Three’s a crowd? SARS, Trusts and Beneficial Ownership

22 April 2024 ,  Dr Candice ReyndersElani van Coller 134
The General Laws Amendment Act 22 of 2022 (“Amendment Act”) promulgated as part of legislative framework changes by South Africa to curb money laundering, has introduced key changes to the trust environment, requiring extensive beneficial ownership and other reporting by trusts. SARS is also aligning its tax and data collection imperative with these changes by requiring similar reporting as part of trust tax submissions. In this article, we review the impact of these changes on trusts.

The Amendment Act that came into effect on 1 April 2023 has introduced interesting changes relating to trusts in South Africa by amending amongst other things, the Trust Property Control Act (“Trust Act”), which now makes it a requirement for trusts to draw up a beneficial ownership register which contains all essential beneficial ownership information of the warm bodies behind each trust that receive benefits from the trust. 

The Amendment Act also permits the sharing of information between authorities both domestically and internationally. This requires that beneficial ownership registers must correctly and accurately, according to required reporting standards, disclose all information to relevant authorities regarding trust beneficial owners and avoid discrepancies in the reporting thereof between different authorities. 

SARS has likewise implemented the reporting of beneficial ownership information for trusts. SARS no longer only requires the submissions of annual financial statements or annual returns of trusts, but now also requires as much information as possible to ensure that they are dealing with everything as efficiently as possible. The beneficial ownership registers are one of the new requirements that SARS has implemented.

As of 1 April 2024, SARS requires proof of the beneficial ownership submission with the Master of the High Court prior to a trust submitting its annual returns. Should the beneficial ownership information not be submitted to the relevant regulatory body, SARS prohibits entities from submitting their annual returns. Failure to submit in accordance with the timelines stipulated by SARS may result in penalties for these late submissions. This new requirement of SARS has taken effect on 1 April 2024. 

SARS now also requires trusts to submit resolutions two-fold in respect of trust distributions. The first resolution must be submitted at the end of the financial year reflecting the estimated distribution that a trust will declare to their beneficiaries. The second resolution must be submitted before the end of September of each year stipulating the actual distributions made to beneficiaries. Whilst these resolutions were previously only requested by SARS, they have now become a mandatory requirement. We suspect these resolutions are aimed at establishing the flow of funds from a trust to beneficial owners in light of the Amendment Act and to identify the recipients of benefit from trusts and cross-refer such to beneficial ownership information.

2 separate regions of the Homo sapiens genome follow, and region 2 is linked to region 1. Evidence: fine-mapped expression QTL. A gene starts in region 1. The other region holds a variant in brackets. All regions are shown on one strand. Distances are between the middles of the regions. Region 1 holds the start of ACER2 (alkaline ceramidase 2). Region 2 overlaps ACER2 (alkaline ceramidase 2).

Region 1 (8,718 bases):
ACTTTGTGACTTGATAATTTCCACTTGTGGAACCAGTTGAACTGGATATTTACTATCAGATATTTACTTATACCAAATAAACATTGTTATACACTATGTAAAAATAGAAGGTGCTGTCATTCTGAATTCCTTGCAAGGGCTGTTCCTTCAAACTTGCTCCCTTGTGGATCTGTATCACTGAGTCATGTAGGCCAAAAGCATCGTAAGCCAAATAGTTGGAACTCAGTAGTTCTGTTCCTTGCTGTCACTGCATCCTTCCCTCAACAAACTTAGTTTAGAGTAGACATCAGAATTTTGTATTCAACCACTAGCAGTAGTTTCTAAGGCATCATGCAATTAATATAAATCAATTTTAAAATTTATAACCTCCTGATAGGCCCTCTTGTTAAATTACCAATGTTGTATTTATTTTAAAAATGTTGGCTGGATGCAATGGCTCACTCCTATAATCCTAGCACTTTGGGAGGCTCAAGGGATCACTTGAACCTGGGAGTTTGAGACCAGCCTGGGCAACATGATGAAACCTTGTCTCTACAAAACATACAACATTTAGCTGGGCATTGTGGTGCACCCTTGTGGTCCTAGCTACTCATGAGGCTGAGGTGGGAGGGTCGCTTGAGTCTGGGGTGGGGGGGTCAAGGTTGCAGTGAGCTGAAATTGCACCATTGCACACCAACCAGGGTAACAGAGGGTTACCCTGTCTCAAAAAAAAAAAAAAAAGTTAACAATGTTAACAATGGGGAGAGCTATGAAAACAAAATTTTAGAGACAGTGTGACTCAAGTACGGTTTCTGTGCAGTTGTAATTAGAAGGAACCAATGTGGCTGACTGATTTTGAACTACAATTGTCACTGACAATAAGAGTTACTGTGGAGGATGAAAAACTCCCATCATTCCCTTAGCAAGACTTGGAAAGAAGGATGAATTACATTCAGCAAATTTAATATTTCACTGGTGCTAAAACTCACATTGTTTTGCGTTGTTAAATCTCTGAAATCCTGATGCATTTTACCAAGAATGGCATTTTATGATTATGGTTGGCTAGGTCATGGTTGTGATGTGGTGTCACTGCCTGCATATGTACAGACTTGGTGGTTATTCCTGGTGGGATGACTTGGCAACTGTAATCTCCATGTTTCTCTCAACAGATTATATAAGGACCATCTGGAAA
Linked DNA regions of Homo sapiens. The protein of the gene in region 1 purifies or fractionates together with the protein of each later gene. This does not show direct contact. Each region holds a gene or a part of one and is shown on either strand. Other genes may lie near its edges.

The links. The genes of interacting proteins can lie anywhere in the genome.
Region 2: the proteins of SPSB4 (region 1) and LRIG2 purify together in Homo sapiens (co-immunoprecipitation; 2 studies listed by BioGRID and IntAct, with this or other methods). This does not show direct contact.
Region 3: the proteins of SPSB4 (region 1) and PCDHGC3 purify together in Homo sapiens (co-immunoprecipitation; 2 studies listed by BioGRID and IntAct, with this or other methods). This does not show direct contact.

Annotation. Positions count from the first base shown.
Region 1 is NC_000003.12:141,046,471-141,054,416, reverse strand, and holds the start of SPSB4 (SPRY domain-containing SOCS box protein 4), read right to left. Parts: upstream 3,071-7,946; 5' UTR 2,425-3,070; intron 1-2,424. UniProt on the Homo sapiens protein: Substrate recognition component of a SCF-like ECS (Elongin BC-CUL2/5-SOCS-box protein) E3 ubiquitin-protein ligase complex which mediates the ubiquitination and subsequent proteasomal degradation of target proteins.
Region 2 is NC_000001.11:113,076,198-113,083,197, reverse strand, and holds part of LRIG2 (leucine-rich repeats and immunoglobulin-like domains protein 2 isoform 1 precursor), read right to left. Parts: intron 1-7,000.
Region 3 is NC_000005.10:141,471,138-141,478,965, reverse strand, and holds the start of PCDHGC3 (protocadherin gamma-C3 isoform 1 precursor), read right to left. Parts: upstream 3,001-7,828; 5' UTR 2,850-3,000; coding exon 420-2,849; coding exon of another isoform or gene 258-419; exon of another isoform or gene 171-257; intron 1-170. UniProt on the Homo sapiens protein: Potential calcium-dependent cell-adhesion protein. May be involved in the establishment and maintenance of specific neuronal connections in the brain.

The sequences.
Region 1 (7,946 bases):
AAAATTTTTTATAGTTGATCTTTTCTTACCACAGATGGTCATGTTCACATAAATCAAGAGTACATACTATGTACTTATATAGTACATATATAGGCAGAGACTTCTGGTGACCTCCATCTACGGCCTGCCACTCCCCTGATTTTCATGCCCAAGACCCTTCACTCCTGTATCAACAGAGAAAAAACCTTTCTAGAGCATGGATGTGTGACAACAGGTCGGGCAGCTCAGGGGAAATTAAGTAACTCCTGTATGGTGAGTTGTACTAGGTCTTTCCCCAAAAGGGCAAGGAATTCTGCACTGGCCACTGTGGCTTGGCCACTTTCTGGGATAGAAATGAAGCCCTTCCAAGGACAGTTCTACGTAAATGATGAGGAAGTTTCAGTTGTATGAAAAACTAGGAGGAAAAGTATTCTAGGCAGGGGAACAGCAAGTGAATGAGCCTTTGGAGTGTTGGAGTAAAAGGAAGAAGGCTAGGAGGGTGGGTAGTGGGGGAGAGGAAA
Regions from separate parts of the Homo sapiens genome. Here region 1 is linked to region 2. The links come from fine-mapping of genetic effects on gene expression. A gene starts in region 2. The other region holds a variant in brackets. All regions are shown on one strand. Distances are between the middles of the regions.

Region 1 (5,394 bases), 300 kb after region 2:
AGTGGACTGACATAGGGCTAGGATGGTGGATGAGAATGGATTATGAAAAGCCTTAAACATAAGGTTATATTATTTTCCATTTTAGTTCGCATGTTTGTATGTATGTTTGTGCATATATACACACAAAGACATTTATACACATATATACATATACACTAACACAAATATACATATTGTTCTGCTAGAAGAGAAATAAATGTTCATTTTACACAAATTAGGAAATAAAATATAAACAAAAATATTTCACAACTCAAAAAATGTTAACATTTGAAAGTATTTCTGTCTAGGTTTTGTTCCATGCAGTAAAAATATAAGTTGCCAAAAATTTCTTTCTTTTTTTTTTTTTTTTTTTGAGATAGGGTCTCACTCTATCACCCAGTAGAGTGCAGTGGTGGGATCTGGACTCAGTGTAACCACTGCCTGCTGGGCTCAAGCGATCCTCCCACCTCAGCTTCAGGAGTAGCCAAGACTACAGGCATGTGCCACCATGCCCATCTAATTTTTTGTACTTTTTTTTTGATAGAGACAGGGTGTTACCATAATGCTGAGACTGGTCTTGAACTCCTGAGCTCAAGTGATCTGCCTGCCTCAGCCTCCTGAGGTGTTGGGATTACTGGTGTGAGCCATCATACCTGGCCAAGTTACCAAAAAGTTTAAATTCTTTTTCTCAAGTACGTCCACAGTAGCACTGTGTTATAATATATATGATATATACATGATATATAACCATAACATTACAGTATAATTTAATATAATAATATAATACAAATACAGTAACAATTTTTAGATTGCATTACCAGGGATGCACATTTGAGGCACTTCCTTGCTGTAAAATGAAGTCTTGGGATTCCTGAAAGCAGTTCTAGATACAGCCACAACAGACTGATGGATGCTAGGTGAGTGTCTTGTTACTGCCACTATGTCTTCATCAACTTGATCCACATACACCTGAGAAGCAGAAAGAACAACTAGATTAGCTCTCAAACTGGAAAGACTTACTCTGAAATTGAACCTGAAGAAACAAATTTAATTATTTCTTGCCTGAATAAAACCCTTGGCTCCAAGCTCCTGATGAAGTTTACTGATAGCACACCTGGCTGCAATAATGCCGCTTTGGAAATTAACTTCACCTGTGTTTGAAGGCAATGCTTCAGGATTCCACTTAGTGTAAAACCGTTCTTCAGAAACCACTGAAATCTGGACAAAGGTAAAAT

One can expect further collaboration in future between the Master of the High Court, SARS and other regulatory bodies, with information sharing as the backbone of such collaboration. The purpose being not only to identify owners and cashflows but also to identify reporting discrepancies and the imposition of sanctions for non-compliance. Recent statistics have shown that many South African trusts are not registered as taxpayers with SARS suggesting the presence of either tax ignorance or tax evasion. Either way, we can expect SARS to increase its focus on compliance with these requirements and zoom in on these unregistered trusts. 

Despite the additional scrutiny and administrative obligations imposed on trusts, trusts remain an important tool in South African estate and corporate planning and structuring if used correctly. However, the trust administration and reporting must be done correctly and in line with the new requirements in respect of trusts or run the risk of fines, imprisonment and the attention of SARS.

Should you have a trust and be concerned about complying with the latest trust compliance requirements, do not hesitate to contact our Trust Office Team for assistance. 
 
Visit our Trust Office Team page.


Disclaimer: This article is the opinion/view of the author(s) and is not necessarily that of the firm. The content is provided for information only and should not be seen as an exact or complete exposition of the law. Accordingly, no reliance should be placed on the content for any reason whatsoever and no action should be taken on the basis thereof unless its application and accuracy have been confirmed by a legal advisor. The firm and author(s) cannot be held liable for any prejudice or damage resulting from action taken on the basis of this content without further written confirmation by the author(s). 
Related Sectors: Wealth Management
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